As to FederalistWeasel's concern about Katie Holmes, there is a scene at the end with her in sweater with a fine showing of perky nipples -- that will have to do. :D :D :D

Kamicosmos
June 19, 2005, 11:41 PM
Very Good Movie. Renewed my interest in The Bat.

I liked the strong Do Something vibe. Katie using her taser several times, and not being the typical Screaming and Running Hot Chic Co-Star was a nice change.

I also thought the superweapon was a bit funky, but whatever.

My jury is still out on the BatMonsterTruckMobile. It was kinda neat, but the .... uh. roof jumping was pushing it.

I too, can't wait for the sequel. Really curious to see how they will portray the selected villian they hinted at. Well, not really hinted. ;)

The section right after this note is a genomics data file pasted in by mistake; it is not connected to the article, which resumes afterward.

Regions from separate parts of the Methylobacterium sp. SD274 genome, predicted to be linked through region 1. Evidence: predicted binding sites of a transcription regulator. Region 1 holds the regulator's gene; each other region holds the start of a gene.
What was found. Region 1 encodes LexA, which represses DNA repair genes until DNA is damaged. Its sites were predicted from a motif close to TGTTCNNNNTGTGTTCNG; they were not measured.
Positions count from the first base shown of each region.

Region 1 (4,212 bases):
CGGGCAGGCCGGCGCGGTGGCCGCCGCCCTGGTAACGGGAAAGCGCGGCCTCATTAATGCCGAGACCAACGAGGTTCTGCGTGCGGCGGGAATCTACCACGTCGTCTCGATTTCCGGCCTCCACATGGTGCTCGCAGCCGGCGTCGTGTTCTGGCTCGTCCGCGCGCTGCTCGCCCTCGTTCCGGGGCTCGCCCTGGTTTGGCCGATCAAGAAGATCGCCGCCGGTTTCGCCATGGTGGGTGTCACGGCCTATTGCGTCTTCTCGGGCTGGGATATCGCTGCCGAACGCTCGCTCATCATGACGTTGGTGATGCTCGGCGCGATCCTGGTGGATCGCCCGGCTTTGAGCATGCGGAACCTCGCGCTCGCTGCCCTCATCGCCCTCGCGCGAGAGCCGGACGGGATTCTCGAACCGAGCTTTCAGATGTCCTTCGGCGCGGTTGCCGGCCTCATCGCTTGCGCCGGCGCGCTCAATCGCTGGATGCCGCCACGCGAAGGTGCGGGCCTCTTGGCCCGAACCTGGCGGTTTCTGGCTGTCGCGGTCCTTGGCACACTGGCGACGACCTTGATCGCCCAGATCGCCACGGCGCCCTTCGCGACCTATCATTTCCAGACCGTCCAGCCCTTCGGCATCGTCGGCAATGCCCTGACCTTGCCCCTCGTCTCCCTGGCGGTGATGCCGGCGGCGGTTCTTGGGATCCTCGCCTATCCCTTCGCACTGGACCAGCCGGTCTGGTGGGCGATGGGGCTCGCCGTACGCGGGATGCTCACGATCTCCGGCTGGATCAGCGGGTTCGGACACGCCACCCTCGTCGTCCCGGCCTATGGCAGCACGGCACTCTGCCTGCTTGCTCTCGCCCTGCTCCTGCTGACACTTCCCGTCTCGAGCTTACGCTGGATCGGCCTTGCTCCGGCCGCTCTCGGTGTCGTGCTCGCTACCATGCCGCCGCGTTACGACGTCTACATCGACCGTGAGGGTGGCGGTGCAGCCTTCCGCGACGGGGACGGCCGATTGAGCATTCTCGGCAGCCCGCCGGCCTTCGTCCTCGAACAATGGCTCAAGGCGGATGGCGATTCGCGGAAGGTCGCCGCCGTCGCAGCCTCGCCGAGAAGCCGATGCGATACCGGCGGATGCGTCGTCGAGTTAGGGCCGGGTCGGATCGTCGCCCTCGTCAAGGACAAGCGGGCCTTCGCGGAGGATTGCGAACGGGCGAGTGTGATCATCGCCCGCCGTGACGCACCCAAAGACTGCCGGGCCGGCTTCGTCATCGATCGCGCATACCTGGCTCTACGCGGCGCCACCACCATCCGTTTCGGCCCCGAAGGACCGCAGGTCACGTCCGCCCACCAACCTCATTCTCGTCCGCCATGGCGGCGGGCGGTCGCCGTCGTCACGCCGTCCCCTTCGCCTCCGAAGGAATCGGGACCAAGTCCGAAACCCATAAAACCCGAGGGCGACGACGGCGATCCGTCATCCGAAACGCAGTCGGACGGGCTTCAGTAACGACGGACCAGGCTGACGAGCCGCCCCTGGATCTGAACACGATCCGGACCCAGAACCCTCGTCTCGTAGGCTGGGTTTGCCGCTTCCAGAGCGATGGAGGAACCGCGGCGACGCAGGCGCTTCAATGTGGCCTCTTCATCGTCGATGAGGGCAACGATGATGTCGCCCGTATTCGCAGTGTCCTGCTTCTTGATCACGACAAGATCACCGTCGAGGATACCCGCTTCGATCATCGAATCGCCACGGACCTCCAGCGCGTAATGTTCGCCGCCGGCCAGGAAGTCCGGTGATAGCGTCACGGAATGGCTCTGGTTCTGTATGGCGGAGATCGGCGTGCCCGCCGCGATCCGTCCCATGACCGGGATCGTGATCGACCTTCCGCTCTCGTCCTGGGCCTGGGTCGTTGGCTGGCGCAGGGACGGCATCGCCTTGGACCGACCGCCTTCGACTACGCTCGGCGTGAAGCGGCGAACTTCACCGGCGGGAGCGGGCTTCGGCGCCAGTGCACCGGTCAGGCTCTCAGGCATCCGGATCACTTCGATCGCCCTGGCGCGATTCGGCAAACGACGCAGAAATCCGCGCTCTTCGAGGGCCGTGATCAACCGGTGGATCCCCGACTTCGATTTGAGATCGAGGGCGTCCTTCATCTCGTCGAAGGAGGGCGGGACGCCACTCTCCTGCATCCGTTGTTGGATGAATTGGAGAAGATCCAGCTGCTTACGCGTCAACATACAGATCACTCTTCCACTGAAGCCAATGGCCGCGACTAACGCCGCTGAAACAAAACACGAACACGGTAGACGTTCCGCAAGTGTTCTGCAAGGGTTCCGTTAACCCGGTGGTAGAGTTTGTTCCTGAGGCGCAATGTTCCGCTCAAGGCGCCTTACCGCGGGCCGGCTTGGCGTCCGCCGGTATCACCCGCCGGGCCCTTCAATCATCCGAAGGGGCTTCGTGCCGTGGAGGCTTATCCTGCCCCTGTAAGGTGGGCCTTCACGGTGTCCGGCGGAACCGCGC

Oh, and I remember reading in one of the comics Batman was explaining why he didn't use guns. he was afraid he'd loose it and start wacking people. So it's a self control thing to maintain his sense of justice over being judge/jury/executioner.

JohnKSa
June 20, 2005, 01:07 AM
will also easily turn people into red clouds of mist since they primarily consist of water.Yup, had to grit my teeth a little over that one...

rwc
June 20, 2005, 01:38 AM
but the .... uh. roof jumping was pushing it.

I couldn't help picturing a Gotham Insurance Co. executive adding "damage from Batmobile or any action of Batman" to all policy exclusions...

walking arsenal
June 20, 2005, 02:32 AM
I saw him just last night, we grabbed a beer at Grandmas. :D

Boss Spearman
June 20, 2005, 05:14 AM
Ironic, because in the original Batman comic when it debutted in the late 30s or early 40s, Batman carried a Colt 1911.

Gabe
June 20, 2005, 05:40 AM